5 Movies with Underappreciated Worldbuilding

5 movies with underrated worldbuilding by SorcererOfTea.com

There are a lot of movies with really underappreciated worldbuilding. I could probably write an essay about the topic. Sometimes, the projects that have been crafted with the most care just don’t see the success they deserve. But I’m going to shine the spotlight on five of my favourites today, and do it with no spoilers.


Waterfall City in the Dinotopia Movie

The 2002 Dinotopia movie (or mini-series, depending how it was sold where you live) can’t take all the credit. Dinotopia is a fantastic book series in its own right. But I fell right into love with this movie as a kid, and have rewatched it at least a dozen times since. The movie brought the fantastical world to life in an incredible way.

Waterfall City is spectacular, and I was always smitten with the way that the movies creators created its really unique look. There were lots of ways they could have skimped, but they didn’t, and Waterfall City looks incredible as a result. Dinotopia’s costume department should also be credited for putting together a distinctive fusion of fashion styles that looks unique. Dinotopia is a hidden island where people from many cultures find themselves thrust together, and the worldbuilding really reflected that.


Castle DunBroch from Disney's Brave

Brave isn’t the least famous movie on this list. But among the Disney greats, it has always been a bit overshadowed. The blend of Celtic mythology and worldbuilding that Brave brings us, not to mention a strong female lead and superb animation create one of my favourite movies.

We actually get a surprising amount of worldbuilding out of a children’s Disney movie. I’m going to keep this article spoiler free as promised, but suffice to say the folklore that is setup for the plot upon really helps brings the highlands to life. The environment design is also so beautiful.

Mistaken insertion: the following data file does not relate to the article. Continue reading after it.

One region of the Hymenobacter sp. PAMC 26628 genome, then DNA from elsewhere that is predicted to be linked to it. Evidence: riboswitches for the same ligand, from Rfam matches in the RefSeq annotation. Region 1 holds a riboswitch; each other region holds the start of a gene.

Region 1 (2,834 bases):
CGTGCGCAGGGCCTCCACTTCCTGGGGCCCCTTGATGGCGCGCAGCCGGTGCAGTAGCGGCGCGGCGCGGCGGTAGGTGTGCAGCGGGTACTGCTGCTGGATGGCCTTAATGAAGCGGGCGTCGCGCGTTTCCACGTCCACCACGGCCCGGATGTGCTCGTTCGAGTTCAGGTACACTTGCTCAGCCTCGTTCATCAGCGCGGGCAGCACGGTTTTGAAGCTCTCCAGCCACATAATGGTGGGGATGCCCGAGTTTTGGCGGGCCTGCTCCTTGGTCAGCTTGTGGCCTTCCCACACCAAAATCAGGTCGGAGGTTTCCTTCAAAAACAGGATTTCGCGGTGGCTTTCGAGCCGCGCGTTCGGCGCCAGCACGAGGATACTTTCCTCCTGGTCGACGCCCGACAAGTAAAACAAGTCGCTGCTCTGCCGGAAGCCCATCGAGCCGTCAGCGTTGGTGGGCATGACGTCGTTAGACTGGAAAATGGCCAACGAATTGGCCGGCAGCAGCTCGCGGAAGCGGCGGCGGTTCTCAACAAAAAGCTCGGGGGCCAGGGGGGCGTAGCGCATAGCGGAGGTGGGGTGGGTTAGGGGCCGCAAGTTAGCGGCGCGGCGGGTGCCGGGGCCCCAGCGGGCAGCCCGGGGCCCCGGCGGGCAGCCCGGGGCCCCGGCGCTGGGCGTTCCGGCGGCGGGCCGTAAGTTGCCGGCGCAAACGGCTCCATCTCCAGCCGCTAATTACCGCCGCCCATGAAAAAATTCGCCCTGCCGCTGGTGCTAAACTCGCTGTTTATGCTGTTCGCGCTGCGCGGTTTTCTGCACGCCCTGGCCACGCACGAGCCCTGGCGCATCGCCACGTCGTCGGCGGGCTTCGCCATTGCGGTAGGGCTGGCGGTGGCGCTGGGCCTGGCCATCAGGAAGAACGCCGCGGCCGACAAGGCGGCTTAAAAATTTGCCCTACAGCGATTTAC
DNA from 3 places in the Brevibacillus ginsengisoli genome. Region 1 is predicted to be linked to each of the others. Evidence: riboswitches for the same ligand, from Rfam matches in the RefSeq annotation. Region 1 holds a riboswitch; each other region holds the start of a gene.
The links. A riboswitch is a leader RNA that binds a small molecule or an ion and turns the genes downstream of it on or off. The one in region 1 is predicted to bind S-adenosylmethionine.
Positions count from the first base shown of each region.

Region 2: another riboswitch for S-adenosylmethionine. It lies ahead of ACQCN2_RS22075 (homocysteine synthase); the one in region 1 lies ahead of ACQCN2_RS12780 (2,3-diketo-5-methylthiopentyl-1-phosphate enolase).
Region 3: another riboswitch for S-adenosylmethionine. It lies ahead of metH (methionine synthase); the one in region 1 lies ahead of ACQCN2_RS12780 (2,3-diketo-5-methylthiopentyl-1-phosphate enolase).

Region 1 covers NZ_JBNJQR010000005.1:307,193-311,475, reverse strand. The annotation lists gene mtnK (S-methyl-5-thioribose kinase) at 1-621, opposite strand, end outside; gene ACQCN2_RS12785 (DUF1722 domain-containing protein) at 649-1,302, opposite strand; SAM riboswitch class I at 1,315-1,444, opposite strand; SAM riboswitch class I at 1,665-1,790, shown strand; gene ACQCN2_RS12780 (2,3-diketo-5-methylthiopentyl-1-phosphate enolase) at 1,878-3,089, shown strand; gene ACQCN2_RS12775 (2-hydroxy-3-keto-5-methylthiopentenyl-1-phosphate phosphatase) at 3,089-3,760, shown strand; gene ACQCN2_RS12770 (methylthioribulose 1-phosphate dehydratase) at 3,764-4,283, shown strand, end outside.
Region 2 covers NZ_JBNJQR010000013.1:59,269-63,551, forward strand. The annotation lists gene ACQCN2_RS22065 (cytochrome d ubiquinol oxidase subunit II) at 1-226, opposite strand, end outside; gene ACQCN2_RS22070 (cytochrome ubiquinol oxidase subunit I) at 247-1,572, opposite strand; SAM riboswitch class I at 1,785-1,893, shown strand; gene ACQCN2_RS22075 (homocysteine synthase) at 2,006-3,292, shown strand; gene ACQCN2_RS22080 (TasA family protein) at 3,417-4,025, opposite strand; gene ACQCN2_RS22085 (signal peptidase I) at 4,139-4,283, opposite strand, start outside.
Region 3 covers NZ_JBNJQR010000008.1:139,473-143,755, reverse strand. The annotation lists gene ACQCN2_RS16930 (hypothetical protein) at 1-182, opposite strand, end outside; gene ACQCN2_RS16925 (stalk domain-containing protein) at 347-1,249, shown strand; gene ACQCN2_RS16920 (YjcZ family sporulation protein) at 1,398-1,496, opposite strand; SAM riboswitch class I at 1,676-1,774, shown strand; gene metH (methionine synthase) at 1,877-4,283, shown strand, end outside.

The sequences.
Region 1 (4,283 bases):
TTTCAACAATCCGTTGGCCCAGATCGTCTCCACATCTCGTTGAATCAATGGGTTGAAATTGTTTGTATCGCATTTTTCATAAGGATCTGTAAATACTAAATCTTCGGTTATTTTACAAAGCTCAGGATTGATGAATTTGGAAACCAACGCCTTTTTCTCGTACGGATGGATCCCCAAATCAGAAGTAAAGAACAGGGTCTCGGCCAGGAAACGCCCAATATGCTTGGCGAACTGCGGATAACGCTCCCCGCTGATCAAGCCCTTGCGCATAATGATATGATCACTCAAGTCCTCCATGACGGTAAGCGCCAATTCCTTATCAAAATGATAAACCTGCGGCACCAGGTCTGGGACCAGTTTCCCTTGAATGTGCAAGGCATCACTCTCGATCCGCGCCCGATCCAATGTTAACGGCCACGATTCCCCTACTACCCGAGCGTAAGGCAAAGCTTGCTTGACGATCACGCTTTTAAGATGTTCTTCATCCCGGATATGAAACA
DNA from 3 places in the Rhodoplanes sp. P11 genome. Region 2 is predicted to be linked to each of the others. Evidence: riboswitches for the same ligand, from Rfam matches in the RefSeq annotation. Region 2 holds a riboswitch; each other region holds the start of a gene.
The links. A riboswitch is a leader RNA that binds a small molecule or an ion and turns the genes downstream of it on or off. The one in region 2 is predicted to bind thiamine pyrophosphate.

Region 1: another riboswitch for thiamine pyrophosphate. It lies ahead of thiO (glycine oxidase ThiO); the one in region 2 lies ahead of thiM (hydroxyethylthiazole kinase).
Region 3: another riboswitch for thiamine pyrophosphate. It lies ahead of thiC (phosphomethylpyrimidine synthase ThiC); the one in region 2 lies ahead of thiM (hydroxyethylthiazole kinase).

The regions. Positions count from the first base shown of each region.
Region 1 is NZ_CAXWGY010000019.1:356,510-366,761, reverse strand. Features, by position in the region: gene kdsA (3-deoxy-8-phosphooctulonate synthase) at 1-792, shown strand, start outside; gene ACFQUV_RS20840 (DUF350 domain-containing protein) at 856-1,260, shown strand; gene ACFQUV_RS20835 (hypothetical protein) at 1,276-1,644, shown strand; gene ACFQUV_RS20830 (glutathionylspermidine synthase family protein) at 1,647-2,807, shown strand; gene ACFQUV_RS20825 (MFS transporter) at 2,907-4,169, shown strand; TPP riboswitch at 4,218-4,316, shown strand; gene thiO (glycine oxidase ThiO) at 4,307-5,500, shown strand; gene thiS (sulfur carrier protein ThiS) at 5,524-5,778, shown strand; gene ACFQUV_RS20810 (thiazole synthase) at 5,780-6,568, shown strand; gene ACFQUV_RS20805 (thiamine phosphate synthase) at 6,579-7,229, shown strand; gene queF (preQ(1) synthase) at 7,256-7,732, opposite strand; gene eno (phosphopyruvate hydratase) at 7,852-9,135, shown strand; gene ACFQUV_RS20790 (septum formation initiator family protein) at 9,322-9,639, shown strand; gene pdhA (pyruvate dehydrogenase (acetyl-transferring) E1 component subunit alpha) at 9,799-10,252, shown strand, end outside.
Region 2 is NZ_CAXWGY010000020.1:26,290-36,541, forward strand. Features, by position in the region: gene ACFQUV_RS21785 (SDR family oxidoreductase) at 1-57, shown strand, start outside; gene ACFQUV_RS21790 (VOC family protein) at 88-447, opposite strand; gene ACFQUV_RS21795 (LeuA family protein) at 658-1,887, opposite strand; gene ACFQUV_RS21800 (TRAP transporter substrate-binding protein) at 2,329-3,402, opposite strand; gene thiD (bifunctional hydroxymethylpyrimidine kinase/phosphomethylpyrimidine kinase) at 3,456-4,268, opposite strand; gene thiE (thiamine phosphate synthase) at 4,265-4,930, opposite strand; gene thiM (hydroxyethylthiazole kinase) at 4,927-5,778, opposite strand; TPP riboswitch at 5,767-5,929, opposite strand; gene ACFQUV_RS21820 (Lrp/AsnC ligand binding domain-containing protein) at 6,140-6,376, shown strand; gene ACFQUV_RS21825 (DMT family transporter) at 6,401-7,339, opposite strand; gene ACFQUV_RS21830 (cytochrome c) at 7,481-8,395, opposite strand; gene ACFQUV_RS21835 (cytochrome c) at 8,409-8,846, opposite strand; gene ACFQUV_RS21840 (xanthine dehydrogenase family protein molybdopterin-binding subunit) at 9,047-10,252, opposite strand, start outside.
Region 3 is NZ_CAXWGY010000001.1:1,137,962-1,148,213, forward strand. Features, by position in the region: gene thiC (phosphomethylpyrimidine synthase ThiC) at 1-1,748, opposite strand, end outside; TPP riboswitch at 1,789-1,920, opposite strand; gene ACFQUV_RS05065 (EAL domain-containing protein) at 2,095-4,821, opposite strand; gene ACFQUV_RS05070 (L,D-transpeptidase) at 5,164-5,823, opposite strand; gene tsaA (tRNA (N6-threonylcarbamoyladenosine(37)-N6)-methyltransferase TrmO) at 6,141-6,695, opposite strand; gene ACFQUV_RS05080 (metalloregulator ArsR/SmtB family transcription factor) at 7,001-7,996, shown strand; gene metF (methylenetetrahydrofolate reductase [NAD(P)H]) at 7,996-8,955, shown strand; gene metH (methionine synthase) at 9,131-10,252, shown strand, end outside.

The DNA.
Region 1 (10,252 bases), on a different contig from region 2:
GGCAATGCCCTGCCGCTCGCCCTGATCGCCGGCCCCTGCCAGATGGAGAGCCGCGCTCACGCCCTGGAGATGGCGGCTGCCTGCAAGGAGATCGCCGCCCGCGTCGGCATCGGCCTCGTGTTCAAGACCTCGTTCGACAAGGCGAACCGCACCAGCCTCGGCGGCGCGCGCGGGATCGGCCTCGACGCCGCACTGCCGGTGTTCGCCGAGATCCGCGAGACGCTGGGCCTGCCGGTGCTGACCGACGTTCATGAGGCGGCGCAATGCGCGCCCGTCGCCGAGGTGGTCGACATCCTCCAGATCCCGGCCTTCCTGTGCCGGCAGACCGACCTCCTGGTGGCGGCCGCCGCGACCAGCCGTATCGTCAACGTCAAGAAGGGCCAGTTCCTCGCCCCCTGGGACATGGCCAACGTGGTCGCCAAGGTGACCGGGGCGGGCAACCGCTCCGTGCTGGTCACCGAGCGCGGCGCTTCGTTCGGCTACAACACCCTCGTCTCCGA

Atlantis: The Lost Empire

The city of Atlantis in Disney's Atlantis movie.

Atlantis is probably the most impressive example on this list. Not only did the creators of the movie build a stunning culture, they had an entire language created for the Atlanteans! You may not have known but when the Atlantean’s speak their lines, that isn’t gibberish, but a constructed language made for the movie.

I am a big fan of Atlantis for the culture, architecture and society it sets up. The writers went into this project with the intention of creating a setting that could be explored in great detail. There was an entire planned TV series for us to explore more of this world, but following the movies failure to turn a profit it was scrapped. However, the attention to detail really shows in every frame.

Add in some great voice acting, strong female characters and plenty of diversity in its cast, and I would rate Atlantis one of my favourite movies ever.

Titan A.E

Not too many movies can be blamed for shutting down an entire studio. Titan A.E has those dubious honours. However, its commercial success (or lack thereof) is what that makes Titan A.E a great movie with some really underappreciated worldbuilding.

Titan A.E takes place after Earth (hence the A.E), and takes place a universe where humans are the scrappy underdogs without a home. I love this premise, because humans are conquering warlords in space operas a bit too regularly. There are a host of interesting locations and species, and the whole movie really shines. It creates a really interesting setting super quickly and with no boring info-dumps. I also love the alien designs, and along with environmental design they do a lot of the talking in Titan A.E.

You can also check this great video by Space Dock that discusses the Valkyrie spaceship from Titan A.E.

Sinbad: Legend of the Seven Seas

The goddess Eris from Sinbad

I am a total sucker for classical mythology. Sinbad is one of my favourite adaptions of Greek gods on screen. Probably a close second to Xena: Warrior Princess. Sinbad sets up a really interesting premise and world. A semi-mythological version of the ancient Mediterranean where gods are real and magic protects the cities along its coast. I think this almost sandal-punk version of the ancient world is fascinating, and makes for some severely underappreciated worldbuilding.

The movie itself is pretty good, and well worth a watch if you are a mythology geek. Eris is a lot of fun to watch, and the world is magnificently animated. Sadly, Sinbad was a box office flop, probably because they spent so much on the animation budget. Luckily for us, we can enjoy that animation over and over.

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